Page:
I made my first visit to Vilmart’s charming half-timbered premises in 1996, having been steered there by the writings of two British authors, Michael Edwards and Tom Stevenson, whose praise for the wines was effusive.
Lucky me, all these many years later, to have followed Laurent Champs and his wines on what has been a subtle but decisive journey. In the beginning the wines were stamped; they were expressive as though they wore a sign that said “Expressive,” and while I was generally impressed by what they expressed, what really moved me were a few stirrings of genius I sensed among all those impactful wines.
I was also drawn to Laurent personally. Most people who meet him feel the same. He isn’t voluble, but he is clearly passionate and clearly imaginative. His intelligence is fluid and intuitive, and he is available in a human way, a quality one finds infrequently among us males of the species, and one to which I am drawn.
Those early wines were fired up, one could say, and oak was like a large dog that was pulling them around. Most of the wines were excellent, a few were superb, and another few were rather overt in their cask gestures. Because Laurent is among the minority of wine growers who is truly open to discussion – which can include criticism – we were able to talk about oak, and consider what roles it could (most productively) play.
I’d never claim to have “persuaded” my friend to alter course. In fact I’m sure I didn’t, but I’m also sure I contributed to a “conversation” from which an impulse emerged, and which happened to be one congenial to me. In short, the wines started to become less explicitly “oaky,” and this was part of a larger stylistic evolution in which they also became less imposing and more delicate. In fact (as I saw it, at least) they drew closer to Laurent’s own temperament, his charm and his curiosity and his attraction to the abstractions of light. That phrase is not another (yet another!) random spew of TT-poetry; Laurent’s father was a worker in stained glass, and was deeply interested in the intersection of light and mysticism.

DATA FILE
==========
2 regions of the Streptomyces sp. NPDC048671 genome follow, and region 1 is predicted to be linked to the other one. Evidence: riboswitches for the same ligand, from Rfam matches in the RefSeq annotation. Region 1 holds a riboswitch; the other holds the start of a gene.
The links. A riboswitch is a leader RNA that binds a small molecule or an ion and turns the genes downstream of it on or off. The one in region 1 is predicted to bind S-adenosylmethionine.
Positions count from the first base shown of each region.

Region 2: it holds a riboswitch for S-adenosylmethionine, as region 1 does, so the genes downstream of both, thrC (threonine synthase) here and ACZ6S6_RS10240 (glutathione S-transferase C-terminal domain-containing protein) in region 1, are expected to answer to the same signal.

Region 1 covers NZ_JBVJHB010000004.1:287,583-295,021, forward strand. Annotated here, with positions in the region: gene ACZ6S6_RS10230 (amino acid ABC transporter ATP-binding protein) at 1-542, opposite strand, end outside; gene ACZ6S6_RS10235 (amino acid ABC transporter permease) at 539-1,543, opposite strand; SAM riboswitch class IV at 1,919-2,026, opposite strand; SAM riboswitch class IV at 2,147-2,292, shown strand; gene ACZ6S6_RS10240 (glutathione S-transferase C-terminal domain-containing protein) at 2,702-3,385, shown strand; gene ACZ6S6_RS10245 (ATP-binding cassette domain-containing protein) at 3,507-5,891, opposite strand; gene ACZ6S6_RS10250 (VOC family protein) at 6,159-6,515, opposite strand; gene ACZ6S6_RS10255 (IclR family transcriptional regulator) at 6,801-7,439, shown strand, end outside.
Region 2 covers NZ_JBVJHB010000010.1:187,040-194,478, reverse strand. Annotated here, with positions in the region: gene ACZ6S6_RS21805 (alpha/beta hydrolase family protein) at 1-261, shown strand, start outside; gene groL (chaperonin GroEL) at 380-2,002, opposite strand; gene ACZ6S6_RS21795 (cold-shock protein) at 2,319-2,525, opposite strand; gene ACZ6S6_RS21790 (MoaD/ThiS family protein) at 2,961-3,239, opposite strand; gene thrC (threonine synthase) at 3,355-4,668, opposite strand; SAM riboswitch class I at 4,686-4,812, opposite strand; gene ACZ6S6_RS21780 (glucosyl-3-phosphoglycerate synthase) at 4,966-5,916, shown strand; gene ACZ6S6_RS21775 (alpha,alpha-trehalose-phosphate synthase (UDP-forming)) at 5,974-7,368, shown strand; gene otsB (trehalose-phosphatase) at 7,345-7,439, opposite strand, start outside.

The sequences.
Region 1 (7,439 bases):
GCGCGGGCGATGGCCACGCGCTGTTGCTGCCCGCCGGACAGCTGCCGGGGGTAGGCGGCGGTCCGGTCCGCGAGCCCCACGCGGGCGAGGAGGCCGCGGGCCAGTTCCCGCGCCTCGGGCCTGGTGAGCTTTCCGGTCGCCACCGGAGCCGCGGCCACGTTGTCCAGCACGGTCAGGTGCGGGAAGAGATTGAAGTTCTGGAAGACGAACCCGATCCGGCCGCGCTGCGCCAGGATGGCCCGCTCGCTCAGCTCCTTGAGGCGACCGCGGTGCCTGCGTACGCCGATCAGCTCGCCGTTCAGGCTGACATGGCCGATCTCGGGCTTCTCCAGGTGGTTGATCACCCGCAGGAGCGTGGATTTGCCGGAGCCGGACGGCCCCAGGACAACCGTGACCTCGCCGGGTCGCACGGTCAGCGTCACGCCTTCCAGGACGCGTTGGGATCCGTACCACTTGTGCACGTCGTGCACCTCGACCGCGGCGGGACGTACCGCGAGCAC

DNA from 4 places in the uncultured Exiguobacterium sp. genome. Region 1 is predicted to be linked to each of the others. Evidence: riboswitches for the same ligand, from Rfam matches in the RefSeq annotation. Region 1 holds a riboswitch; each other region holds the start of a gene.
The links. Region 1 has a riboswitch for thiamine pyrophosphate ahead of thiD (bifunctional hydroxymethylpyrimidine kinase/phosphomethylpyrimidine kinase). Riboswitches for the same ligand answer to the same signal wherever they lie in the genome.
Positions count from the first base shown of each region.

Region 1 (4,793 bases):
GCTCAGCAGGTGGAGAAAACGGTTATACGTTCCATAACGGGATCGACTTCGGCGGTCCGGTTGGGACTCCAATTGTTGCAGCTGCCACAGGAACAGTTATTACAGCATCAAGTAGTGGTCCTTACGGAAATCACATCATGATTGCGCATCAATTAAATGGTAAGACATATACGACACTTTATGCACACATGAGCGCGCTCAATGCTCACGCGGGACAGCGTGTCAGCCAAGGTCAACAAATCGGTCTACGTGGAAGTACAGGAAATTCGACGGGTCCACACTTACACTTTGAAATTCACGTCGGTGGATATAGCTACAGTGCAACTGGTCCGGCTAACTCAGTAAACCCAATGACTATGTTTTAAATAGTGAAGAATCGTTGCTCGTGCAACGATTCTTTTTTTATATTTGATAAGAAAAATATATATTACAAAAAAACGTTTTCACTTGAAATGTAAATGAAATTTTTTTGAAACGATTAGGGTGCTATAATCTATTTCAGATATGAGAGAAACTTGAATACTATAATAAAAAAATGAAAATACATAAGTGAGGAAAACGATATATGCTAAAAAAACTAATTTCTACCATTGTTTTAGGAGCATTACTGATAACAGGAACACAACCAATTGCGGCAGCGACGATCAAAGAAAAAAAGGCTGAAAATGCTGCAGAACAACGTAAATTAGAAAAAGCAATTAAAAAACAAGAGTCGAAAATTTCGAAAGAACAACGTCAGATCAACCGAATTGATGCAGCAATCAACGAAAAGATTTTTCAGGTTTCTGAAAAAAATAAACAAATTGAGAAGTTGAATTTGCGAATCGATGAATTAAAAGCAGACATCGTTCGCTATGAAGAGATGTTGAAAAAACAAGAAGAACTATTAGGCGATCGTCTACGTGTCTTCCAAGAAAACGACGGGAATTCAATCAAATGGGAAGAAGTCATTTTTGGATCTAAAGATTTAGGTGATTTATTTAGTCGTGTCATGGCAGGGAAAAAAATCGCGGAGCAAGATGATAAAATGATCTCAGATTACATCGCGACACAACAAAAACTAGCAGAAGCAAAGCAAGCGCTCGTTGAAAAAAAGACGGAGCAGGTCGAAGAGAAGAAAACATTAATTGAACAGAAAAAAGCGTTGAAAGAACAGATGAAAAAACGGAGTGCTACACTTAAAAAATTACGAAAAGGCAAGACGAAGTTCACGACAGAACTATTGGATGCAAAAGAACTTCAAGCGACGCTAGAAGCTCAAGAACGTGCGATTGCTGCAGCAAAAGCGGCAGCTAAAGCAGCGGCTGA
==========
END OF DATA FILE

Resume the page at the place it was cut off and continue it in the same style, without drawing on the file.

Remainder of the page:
And so it is not a stretch to say that Vilmart’s wines became less brilliant and more gleaming over the years. Their own light grew softer, more allusive. Their voices, their renderings of flavors, also grew less clamorous and more whispery. I like brilliant wines, of course – who doesn’t? But I love whispery wines, because whispering draws your ear to the voice of the speaker in an intimate exchange. Here is something meant only for you, perhaps a secret you are privileged to learn. Among my most firmly held wine axioms is: The greatest wines are never those that shout loudest, but rather those that whisper most urgently.
Are today’s Vilmart wines ethereal, then? Not exactly, or perhaps better said, not often. They are for the most part silky sopranos performing quiet exegeses of beauty. Even the Rosés, certainly more overtly fruity, have a lucid reserve about them, as though they never learned how to be clumsy or obvious.
Vilmart has a well earned reputation for elite quality, and this is seriously heartening to me, because these are not boastful wines. They have class. They could easily be more “ingratiating” but instead they show a smiling, limpid cordiality I find to be quite consoling. They offer a respite from all the vulgarities of the world.
To be sure, any given collection is a summation of its moment and of the vintages in play. The two 2012 wines are certainly strong, and the one 2016 may be the most delicate wine Laurent has ever made. Yet the wines, even at their strongest, seem to me to be interior, implosive, encouraging reverie and study. Maybe it’s as simple as this; introvert-me likes introvert-them.